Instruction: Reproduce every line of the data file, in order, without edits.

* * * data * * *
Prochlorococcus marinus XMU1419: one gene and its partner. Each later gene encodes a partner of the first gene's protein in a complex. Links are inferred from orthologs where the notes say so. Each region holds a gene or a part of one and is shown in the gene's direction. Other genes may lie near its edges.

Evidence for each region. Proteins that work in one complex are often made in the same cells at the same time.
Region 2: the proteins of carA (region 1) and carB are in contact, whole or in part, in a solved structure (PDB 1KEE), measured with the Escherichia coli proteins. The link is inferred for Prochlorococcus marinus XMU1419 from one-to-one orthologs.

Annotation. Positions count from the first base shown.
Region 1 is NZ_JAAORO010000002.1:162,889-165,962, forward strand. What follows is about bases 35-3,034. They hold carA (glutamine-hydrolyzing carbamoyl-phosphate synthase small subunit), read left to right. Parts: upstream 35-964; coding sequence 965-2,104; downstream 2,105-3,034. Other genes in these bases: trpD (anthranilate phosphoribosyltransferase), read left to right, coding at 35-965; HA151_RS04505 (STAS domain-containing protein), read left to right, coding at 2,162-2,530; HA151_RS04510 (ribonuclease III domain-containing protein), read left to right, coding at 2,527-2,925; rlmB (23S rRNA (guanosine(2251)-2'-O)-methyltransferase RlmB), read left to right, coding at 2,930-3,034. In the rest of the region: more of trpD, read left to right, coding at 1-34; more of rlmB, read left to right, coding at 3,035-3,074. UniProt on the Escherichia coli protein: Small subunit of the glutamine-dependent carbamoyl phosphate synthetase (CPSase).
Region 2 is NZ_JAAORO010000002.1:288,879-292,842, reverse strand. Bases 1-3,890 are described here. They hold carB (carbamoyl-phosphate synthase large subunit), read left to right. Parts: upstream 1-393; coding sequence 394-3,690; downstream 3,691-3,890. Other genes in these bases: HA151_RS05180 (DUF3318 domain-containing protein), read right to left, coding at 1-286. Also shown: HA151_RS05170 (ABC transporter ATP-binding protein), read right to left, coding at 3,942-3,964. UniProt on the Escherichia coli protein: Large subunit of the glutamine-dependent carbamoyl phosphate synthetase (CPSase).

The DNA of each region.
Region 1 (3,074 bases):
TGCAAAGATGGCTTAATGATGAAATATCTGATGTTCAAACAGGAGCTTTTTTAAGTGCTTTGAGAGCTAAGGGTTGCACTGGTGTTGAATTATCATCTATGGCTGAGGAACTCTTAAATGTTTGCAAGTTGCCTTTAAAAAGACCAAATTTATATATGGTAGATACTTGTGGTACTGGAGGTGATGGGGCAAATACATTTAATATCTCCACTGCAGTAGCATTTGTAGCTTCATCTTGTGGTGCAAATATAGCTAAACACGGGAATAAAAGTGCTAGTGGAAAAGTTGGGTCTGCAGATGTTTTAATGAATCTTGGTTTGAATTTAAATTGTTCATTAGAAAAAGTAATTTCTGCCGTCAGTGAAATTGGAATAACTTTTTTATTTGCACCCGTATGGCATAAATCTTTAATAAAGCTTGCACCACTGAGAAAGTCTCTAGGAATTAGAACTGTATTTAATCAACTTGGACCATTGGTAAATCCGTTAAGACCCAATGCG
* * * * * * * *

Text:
Prochlorococcus marinus XMU1419: one gene and its partner. Each later gene encodes a partner of the first gene's protein in a complex. Links are inferred from orthologs where the notes say so. Each region holds a gene or a part of one and is shown in the gene's direction. Other genes may lie near its edges.

Evidence for each region. Proteins that work in one complex are often made in the same cells at the same time.
Region 2: the proteins of carA (region 1) and carB are in contact, whole or in part, in a solved structure (PDB 1KEE), measured with the Escherichia coli proteins. The link is inferred for Prochlorococcus marinus XMU1419 from one-to-one orthologs.

Annotation. Positions count from the first base shown.
Region 1 is NZ_JAAORO010000002.1:162,889-165,962, forward strand. What follows is about bases 35-3,034. They hold carA (glutamine-hydrolyzing carbamoyl-phosphate synthase small subunit), read left to right. Parts: upstream 35-964; coding sequence 965-2,104; downstream 2,105-3,034. Other genes in these bases: trpD (anthranilate phosphoribosyltransferase), read left to right, coding at 35-965; HA151_RS04505 (STAS domain-containing protein), read left to right, coding at 2,162-2,530; HA151_RS04510 (ribonuclease III domain-containing protein), read left to right, coding at 2,527-2,925; rlmB (23S rRNA (guanosine(2251)-2'-O)-methyltransferase RlmB), read left to right, coding at 2,930-3,034. In the rest of the region: more of trpD, read left to right, coding at 1-34; more of rlmB, read left to right, coding at 3,035-3,074. UniProt on the Escherichia coli protein: Small subunit of the glutamine-dependent carbamoyl phosphate synthetase (CPSase).
Region 2 is NZ_JAAORO010000002.1:288,879-292,842, reverse strand. Bases 1-3,890 are described here. They hold carB (carbamoyl-phosphate synthase large subunit), read left to right. Parts: upstream 1-393; coding sequence 394-3,690; downstream 3,691-3,890. Other genes in these bases: HA151_RS05180 (DUF3318 domain-containing protein), read right to left, coding at 1-286. Also shown: HA151_RS05170 (ABC transporter ATP-binding protein), read right to left, coding at 3,942-3,964. UniProt on the Escherichia coli protein: Large subunit of the glutamine-dependent carbamoyl phosphate synthetase (CPSase).

The DNA of each region.
Region 1 (3,074 bases):
TGCAAAGATGGCTTAATGATGAAATATCTGATGTTCAAACAGGAGCTTTTTTAAGTGCTTTGAGAGCTAAGGGTTGCACTGGTGTTGAATTATCATCTATGGCTGAGGAACTCTTAAATGTTTGCAAGTTGCCTTTAAAAAGACCAAATTTATATATGGTAGATACTTGTGGTACTGGAGGTGATGGGGCAAATACATTTAATATCTCCACTGCAGTAGCATTTGTAGCTTCATCTTGTGGTGCAAATATAGCTAAACACGGGAATAAAAGTGCTAGTGGAAAAGTTGGGTCTGCAGATGTTTTAATGAATCTTGGTTTGAATTTAAATTGTTCATTAGAAAAAGTAATTTCTGCCGTCAGTGAAATTGGAATAACTTTTTTATTTGCACCCGTATGGCATAAATCTTTAATAAAGCTTGCACCACTGAGAAAGTCTCTAGGAATTAGAACTGTATTTAATCAACTTGGACCATTGGTAAATCCGTTAAGACCCAATGCG